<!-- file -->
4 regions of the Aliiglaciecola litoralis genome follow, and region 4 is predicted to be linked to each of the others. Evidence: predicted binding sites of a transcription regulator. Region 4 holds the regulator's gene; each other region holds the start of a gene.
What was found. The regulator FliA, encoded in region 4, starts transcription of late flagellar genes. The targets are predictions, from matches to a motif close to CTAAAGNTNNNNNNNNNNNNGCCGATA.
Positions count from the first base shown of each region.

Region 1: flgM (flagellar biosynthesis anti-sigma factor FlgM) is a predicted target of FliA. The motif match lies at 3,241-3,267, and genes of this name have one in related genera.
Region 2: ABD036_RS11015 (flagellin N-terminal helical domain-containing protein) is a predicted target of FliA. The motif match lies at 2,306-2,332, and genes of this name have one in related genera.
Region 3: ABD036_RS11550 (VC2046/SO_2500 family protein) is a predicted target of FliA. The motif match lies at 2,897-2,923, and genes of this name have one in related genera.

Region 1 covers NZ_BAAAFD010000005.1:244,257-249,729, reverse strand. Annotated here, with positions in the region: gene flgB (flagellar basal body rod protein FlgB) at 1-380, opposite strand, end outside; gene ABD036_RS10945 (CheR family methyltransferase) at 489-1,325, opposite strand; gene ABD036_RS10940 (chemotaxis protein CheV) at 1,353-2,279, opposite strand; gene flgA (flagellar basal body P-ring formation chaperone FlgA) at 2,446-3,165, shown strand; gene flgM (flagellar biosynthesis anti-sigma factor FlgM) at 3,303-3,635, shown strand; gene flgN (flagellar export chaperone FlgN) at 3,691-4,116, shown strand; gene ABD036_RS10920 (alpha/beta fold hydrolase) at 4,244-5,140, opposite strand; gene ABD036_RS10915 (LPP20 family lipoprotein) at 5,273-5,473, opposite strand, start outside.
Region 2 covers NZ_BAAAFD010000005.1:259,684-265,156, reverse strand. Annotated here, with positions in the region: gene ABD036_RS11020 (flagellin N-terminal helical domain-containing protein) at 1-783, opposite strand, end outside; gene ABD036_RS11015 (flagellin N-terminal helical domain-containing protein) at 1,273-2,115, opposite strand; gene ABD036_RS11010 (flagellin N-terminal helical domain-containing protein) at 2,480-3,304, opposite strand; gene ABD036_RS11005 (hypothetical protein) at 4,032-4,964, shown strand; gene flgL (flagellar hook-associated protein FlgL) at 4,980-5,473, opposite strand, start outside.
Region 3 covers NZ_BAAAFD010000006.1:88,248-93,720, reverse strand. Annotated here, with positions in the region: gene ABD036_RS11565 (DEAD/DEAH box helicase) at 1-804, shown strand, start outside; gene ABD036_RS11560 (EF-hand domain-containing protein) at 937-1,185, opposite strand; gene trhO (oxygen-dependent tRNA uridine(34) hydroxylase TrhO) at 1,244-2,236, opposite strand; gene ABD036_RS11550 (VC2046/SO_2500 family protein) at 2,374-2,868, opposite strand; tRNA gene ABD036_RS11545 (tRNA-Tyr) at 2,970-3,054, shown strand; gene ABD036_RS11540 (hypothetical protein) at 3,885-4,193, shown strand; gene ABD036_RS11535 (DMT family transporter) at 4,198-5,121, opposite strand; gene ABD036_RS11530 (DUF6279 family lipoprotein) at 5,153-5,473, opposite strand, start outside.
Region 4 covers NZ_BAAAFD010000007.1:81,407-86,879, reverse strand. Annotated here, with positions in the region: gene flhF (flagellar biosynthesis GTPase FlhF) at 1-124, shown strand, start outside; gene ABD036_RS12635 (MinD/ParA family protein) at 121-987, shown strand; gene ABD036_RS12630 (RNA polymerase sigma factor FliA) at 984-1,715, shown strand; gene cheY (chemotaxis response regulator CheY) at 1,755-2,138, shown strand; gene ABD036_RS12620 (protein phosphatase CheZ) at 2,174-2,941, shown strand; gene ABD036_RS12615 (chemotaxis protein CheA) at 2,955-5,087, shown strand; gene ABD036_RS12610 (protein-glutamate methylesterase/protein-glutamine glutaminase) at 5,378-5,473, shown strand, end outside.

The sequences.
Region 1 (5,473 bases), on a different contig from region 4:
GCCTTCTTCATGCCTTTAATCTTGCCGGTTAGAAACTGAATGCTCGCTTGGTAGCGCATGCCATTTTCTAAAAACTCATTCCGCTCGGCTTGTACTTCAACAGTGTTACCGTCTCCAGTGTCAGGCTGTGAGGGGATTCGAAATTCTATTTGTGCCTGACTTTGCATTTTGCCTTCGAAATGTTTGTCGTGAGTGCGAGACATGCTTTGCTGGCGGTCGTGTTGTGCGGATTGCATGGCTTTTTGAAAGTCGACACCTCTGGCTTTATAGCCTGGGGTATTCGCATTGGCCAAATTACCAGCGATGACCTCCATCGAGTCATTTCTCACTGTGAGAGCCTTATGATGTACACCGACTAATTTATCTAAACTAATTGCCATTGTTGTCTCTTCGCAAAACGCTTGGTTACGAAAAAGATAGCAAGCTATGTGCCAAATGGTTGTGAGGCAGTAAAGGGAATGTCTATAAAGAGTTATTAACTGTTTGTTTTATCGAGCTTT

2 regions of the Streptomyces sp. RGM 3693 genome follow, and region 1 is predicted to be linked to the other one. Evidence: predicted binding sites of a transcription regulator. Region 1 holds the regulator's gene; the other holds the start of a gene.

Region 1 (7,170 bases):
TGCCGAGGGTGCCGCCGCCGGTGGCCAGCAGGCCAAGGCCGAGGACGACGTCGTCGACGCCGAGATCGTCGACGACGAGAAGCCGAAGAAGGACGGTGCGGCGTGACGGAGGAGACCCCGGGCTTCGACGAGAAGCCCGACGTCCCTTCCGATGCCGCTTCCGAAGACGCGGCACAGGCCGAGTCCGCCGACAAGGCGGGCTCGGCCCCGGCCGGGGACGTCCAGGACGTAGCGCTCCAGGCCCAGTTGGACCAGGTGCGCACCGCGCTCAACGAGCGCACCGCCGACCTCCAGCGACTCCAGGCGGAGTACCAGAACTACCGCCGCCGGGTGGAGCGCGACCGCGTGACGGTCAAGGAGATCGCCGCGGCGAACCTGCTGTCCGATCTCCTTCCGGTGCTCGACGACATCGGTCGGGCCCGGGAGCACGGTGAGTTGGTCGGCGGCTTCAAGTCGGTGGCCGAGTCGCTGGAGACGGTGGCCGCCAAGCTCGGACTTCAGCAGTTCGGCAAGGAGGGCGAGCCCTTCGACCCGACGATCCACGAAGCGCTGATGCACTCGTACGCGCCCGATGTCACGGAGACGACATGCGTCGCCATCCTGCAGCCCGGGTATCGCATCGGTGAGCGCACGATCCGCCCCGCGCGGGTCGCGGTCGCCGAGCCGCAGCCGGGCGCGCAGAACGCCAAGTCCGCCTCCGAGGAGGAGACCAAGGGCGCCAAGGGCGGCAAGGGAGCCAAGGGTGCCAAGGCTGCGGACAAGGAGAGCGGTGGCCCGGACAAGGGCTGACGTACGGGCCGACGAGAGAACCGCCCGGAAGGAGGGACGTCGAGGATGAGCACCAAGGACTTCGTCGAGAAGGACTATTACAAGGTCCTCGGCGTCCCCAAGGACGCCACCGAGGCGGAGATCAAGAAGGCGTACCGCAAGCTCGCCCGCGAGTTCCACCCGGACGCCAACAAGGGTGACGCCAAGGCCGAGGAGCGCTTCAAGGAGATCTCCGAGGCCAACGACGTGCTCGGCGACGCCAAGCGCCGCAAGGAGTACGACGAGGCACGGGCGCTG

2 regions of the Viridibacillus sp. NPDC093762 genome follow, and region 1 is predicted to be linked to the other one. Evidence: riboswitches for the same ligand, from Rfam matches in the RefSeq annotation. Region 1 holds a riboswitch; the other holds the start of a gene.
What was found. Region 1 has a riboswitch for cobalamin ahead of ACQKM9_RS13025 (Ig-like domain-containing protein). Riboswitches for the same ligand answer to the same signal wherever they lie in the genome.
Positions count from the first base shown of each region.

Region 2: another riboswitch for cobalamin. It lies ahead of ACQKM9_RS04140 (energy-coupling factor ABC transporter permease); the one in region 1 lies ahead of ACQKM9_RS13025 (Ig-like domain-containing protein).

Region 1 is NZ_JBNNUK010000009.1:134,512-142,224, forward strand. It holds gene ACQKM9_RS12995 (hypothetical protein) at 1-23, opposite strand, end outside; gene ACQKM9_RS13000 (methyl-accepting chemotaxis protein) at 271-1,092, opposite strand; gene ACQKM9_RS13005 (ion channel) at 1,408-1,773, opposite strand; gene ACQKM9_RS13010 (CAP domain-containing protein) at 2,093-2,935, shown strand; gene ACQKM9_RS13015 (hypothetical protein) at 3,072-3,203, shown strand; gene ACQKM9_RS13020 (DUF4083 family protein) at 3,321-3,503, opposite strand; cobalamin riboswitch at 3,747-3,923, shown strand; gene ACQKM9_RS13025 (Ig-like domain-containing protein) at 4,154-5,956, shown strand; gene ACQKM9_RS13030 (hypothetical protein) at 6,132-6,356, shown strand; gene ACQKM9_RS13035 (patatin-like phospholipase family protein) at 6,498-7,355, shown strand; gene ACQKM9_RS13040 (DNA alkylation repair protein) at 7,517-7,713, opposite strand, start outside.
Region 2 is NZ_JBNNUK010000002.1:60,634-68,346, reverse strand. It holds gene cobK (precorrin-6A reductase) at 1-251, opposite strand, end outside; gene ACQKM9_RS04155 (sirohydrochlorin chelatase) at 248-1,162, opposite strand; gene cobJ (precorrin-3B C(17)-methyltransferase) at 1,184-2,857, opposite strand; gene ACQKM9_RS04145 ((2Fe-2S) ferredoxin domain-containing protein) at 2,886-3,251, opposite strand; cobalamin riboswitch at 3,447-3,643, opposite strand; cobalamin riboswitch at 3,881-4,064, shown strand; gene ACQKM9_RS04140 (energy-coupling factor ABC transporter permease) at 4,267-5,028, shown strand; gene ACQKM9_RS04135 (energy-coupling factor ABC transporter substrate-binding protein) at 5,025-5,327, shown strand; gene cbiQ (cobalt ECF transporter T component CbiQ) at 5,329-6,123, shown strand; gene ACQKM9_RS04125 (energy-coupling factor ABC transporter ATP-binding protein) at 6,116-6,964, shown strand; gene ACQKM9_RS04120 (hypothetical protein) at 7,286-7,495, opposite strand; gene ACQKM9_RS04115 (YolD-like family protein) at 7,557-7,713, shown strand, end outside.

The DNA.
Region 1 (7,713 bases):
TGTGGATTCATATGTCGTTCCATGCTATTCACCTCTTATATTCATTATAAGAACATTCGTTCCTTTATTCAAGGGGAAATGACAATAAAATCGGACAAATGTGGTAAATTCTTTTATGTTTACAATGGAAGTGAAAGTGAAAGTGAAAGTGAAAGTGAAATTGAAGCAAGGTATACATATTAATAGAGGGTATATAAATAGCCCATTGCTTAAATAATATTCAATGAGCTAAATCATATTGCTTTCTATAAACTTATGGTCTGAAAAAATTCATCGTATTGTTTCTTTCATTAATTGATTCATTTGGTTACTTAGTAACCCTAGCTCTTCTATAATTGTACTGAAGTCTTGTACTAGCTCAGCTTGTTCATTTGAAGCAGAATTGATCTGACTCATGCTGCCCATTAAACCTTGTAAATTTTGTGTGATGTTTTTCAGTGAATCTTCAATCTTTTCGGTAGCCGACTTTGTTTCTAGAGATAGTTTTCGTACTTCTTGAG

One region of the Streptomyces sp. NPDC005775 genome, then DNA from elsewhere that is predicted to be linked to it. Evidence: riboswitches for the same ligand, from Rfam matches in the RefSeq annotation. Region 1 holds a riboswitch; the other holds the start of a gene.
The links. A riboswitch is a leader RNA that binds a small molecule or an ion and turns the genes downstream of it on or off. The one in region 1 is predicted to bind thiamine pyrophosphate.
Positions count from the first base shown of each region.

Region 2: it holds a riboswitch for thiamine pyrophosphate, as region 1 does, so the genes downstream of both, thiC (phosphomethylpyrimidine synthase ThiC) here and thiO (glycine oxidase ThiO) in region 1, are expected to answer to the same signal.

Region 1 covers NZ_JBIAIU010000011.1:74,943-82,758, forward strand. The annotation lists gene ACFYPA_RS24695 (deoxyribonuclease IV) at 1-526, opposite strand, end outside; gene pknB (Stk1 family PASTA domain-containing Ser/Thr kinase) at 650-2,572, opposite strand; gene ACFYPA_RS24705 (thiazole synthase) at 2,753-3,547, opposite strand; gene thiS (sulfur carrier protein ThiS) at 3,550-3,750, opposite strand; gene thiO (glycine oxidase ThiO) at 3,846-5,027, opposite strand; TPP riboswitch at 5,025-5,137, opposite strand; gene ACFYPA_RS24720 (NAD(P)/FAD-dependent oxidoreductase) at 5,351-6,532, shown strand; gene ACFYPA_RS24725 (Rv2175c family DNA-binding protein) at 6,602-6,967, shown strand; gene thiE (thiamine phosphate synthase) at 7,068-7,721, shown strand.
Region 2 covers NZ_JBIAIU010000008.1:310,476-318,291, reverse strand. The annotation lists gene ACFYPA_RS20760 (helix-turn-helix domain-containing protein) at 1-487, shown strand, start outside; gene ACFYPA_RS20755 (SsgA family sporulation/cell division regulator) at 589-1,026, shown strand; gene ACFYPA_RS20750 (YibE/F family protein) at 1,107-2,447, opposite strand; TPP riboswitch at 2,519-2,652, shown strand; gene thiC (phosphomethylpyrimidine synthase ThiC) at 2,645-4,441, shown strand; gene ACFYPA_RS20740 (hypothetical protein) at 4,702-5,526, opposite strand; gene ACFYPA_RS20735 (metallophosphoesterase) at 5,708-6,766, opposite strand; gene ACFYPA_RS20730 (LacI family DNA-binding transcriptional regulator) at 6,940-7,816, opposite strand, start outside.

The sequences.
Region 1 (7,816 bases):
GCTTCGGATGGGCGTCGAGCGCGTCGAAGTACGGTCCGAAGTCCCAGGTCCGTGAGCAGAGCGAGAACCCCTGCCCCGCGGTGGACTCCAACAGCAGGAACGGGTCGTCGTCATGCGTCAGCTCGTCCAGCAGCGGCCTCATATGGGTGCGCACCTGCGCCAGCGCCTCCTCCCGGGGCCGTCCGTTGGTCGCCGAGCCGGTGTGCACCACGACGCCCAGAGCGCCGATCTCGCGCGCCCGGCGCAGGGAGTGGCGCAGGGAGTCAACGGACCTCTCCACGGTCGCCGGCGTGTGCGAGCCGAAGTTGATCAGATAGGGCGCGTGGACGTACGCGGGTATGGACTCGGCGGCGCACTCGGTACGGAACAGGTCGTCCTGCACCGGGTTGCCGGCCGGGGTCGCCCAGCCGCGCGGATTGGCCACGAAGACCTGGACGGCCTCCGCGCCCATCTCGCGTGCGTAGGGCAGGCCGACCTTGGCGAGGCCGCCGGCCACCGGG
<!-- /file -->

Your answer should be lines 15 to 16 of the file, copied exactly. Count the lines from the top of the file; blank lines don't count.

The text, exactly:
Region 1 (7,170 bases):
TGCCGAGGGTGCCGCCGCCGGTGGCCAGCAGGCCAAGGCCGAGGACGACGTCGTCGACGCCGAGATCGTCGACGACGAGAAGCCGAAGAAGGACGGTGCGGCGTGACGGAGGAGACCCCGGGCTTCGACGAGAAGCCCGACGTCCCTTCCGATGCCGCTTCCGAAGACGCGGCACAGGCCGAGTCCGCCGACAAGGCGGGCTCGGCCCCGGCCGGGGACGTCCAGGACGTAGCGCTCCAGGCCCAGTTGGACCAGGTGCGCACCGCGCTCAACGAGCGCACCGCCGACCTCCAGCGACTCCAGGCGGAGTACCAGAACTACCGCCGCCGGGTGGAGCGCGACCGCGTGACGGTCAAGGAGATCGCCGCGGCGAACCTGCTGTCCGATCTCCTTCCGGTGCTCGACGACATCGGTCGGGCCCGGGAGCACGGTGAGTTGGTCGGCGGCTTCAAGTCGGTGGCCGAGTCGCTGGAGACGGTGGCCGCCAAGCTCGGACTTCAGCAGTTCGGCAAGGAGGGCGAGCCCTTCGACCCGACGATCCACGAAGCGCTGATGCACTCGTACGCGCCCGATGTCACGGAGACGACATGCGTCGCCATCCTGCAGCCCGGGTATCGCATCGGTGAGCGCACGATCCGCCCCGCGCGGGTCGCGGTCGCCGAGCCGCAGCCGGGCGCGCAGAACGCCAAGTCCGCCTCCGAGGAGGAGACCAAGGGCGCCAAGGGCGGCAAGGGAGCCAAGGGTGCCAAGGCTGCGGACAAGGAGAGCGGTGGCCCGGACAAGGGCTGACGTACGGGCCGACGAGAGAACCGCCCGGAAGGAGGGACGTCGAGGATGAGCACCAAGGACTTCGTCGAGAAGGACTATTACAAGGTCCTCGGCGTCCCCAAGGACGCCACCGAGGCGGAGATCAAGAAGGCGTACCGCAAGCTCGCCCGCGAGTTCCACCCGGACGCCAACAAGGGTGACGCCAAGGCCGAGGAGCGCTTCAAGGAGATCTCCGAGGCCAACGACGTGCTCGGCGACGCCAAGCGCCGCAAGGAGTACGACGAGGCACGGGCGCTG